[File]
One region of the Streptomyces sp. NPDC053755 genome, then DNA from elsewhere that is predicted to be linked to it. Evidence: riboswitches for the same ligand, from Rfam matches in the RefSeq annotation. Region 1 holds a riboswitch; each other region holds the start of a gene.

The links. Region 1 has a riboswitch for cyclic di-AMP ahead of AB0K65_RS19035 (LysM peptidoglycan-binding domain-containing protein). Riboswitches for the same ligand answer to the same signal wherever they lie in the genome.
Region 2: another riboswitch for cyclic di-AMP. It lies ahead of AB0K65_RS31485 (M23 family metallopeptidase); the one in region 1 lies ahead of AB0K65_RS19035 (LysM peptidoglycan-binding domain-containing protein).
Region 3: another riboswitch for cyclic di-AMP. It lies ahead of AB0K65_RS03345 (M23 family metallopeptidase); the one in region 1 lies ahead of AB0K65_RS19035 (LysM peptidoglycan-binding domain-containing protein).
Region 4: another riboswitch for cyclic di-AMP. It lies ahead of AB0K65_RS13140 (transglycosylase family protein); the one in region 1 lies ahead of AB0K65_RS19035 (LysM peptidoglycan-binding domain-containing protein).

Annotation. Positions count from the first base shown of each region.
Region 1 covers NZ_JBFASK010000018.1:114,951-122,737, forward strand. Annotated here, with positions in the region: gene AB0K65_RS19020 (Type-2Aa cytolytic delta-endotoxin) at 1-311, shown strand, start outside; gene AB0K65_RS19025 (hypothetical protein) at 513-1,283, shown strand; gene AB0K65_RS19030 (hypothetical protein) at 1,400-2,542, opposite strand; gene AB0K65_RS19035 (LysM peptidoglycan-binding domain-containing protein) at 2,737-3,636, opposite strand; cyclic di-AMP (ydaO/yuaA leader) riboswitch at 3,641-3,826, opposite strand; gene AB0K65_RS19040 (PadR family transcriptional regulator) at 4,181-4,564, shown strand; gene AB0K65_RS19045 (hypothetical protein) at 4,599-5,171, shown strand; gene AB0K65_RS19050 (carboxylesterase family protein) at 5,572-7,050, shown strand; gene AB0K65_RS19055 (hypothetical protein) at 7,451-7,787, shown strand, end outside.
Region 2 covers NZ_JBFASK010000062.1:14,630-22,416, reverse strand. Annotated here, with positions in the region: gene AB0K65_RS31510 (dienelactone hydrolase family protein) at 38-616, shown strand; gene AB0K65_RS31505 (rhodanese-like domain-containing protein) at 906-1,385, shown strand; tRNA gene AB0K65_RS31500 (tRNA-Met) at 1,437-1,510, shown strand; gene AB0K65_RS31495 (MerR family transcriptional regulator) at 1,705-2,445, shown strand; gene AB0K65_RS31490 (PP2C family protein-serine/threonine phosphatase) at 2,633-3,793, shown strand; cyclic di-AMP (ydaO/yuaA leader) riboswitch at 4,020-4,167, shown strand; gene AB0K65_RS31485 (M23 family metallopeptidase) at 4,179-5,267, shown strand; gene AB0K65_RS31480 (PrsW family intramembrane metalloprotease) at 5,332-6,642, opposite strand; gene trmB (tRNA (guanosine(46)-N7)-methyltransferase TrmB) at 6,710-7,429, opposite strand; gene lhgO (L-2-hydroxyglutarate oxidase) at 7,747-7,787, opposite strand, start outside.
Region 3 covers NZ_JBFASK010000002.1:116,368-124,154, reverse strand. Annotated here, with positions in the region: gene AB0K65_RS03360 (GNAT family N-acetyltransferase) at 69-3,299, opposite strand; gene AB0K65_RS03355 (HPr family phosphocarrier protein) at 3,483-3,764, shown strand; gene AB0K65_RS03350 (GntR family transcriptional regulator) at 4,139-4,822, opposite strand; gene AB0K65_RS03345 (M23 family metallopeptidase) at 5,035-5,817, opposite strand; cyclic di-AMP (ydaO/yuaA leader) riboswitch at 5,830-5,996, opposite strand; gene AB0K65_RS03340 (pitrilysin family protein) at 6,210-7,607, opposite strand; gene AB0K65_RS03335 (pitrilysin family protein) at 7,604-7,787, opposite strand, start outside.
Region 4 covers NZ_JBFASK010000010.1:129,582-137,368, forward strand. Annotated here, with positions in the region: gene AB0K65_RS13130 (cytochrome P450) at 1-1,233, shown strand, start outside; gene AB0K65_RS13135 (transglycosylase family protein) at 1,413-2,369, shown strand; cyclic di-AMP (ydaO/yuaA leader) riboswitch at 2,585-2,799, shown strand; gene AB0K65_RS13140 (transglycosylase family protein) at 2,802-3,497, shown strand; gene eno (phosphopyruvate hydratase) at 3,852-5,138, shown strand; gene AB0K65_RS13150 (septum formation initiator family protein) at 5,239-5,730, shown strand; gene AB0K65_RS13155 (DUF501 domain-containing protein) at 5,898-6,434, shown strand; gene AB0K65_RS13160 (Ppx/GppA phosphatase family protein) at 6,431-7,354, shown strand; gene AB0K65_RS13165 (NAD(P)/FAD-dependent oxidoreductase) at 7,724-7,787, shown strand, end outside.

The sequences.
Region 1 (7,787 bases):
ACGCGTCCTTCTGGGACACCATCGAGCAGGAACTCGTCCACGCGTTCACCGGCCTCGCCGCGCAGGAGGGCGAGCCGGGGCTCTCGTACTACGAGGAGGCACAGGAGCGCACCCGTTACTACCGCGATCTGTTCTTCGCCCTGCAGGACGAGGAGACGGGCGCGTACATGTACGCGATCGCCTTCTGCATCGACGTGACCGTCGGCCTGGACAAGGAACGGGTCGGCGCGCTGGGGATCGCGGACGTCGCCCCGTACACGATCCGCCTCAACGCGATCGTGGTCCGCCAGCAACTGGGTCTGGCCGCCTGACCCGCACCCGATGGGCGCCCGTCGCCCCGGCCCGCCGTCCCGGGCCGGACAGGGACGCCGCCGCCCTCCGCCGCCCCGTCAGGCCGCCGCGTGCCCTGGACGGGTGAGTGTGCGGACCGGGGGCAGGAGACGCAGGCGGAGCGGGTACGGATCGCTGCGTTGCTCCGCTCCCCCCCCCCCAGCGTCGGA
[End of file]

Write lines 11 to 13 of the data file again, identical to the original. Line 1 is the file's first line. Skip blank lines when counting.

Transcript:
The sequences.
Region 1 (7,787 bases):
ACGCGTCCTTCTGGGACACCATCGAGCAGGAACTCGTCCACGCGTTCACCGGCCTCGCCGCGCAGGAGGGCGAGCCGGGGCTCTCGTACTACGAGGAGGCACAGGAGCGCACCCGTTACTACCGCGATCTGTTCTTCGCCCTGCAGGACGAGGAGACGGGCGCGTACATGTACGCGATCGCCTTCTGCATCGACGTGACCGTCGGCCTGGACAAGGAACGGGTCGGCGCGCTGGGGATCGCGGACGTCGCCCCGTACACGATCCGCCTCAACGCGATCGTGGTCCGCCAGCAACTGGGTCTGGCCGCCTGACCCGCACCCGATGGGCGCCCGTCGCCCCGGCCCGCCGTCCCGGGCCGGACAGGGACGCCGCCGCCCTCCGCCGCCCCGTCAGGCCGCCGCGTGCCCTGGACGGGTGAGTGTGCGGACCGGGGGCAGGAGACGCAGGCGGAGCGGGTACGGATCGCTGCGTTGCTCCGCTCCCCCCCCCCCAGCGTCGGA